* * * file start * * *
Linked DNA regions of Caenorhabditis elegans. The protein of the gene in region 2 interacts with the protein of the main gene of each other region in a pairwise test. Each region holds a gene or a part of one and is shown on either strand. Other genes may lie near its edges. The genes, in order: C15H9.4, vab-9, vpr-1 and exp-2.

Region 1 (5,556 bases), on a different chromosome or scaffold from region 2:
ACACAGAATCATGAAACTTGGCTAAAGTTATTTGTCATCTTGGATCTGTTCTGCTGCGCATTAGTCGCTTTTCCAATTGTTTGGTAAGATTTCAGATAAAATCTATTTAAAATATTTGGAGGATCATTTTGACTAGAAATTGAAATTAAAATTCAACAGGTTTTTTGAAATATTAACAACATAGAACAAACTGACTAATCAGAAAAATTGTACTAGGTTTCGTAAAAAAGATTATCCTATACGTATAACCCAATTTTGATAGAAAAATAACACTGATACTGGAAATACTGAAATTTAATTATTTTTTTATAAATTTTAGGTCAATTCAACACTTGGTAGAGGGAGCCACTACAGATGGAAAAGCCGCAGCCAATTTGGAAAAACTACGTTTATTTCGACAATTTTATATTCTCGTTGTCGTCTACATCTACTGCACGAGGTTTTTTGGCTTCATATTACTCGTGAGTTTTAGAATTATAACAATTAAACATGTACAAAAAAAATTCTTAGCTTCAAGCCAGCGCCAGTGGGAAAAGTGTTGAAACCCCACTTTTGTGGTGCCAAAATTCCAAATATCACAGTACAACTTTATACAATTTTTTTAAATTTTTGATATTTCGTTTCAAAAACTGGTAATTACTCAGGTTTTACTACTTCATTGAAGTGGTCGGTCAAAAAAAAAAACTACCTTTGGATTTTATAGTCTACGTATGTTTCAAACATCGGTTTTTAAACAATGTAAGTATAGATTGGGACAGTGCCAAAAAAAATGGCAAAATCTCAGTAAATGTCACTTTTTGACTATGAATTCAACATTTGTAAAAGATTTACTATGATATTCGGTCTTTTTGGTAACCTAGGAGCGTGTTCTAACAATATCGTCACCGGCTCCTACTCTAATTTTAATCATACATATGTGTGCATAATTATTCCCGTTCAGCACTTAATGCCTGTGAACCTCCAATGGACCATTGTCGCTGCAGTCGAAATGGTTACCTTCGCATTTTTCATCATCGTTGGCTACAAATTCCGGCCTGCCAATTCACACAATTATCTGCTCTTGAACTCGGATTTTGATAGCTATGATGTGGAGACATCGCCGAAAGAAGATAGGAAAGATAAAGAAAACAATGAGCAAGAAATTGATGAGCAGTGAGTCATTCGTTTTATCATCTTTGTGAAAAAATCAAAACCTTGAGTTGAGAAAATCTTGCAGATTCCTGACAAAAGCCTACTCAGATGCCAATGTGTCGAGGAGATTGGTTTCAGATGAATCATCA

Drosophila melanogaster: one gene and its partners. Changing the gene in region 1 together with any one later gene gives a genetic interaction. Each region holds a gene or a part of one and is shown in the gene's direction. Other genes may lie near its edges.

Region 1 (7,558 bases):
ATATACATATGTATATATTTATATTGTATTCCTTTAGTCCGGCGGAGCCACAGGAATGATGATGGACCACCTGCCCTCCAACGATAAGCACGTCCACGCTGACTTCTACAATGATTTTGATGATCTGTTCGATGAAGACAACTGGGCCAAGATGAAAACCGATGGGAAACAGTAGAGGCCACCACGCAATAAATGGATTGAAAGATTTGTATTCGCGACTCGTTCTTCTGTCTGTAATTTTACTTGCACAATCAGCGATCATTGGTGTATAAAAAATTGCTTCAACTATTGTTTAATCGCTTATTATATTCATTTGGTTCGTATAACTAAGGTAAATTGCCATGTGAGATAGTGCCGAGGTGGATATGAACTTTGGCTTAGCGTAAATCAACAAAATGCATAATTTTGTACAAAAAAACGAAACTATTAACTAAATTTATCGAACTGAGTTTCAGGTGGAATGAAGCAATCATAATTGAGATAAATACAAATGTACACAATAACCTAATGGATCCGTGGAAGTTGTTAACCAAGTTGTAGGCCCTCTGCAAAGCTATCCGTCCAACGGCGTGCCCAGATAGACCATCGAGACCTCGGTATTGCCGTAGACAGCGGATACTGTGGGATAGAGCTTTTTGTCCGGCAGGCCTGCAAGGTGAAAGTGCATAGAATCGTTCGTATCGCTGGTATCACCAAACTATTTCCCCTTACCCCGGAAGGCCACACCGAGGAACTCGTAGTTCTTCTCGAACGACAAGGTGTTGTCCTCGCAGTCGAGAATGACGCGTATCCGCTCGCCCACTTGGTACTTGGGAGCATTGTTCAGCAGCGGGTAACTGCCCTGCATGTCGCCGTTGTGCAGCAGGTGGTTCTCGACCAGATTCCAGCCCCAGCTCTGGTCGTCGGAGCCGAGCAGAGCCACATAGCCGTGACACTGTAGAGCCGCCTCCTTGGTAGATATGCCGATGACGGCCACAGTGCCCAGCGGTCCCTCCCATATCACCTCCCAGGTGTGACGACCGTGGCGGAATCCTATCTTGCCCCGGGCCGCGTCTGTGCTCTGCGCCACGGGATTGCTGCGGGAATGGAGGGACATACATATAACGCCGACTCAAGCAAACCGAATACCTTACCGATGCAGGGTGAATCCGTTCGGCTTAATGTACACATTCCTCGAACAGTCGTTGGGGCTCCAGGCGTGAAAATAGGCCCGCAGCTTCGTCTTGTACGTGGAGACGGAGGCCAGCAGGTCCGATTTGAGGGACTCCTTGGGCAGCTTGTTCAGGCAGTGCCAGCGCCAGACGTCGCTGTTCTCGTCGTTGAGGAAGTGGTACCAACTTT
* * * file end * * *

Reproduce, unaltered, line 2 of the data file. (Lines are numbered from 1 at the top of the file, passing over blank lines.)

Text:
Region 1 (5,556 bases), on a different chromosome or scaffold from region 2: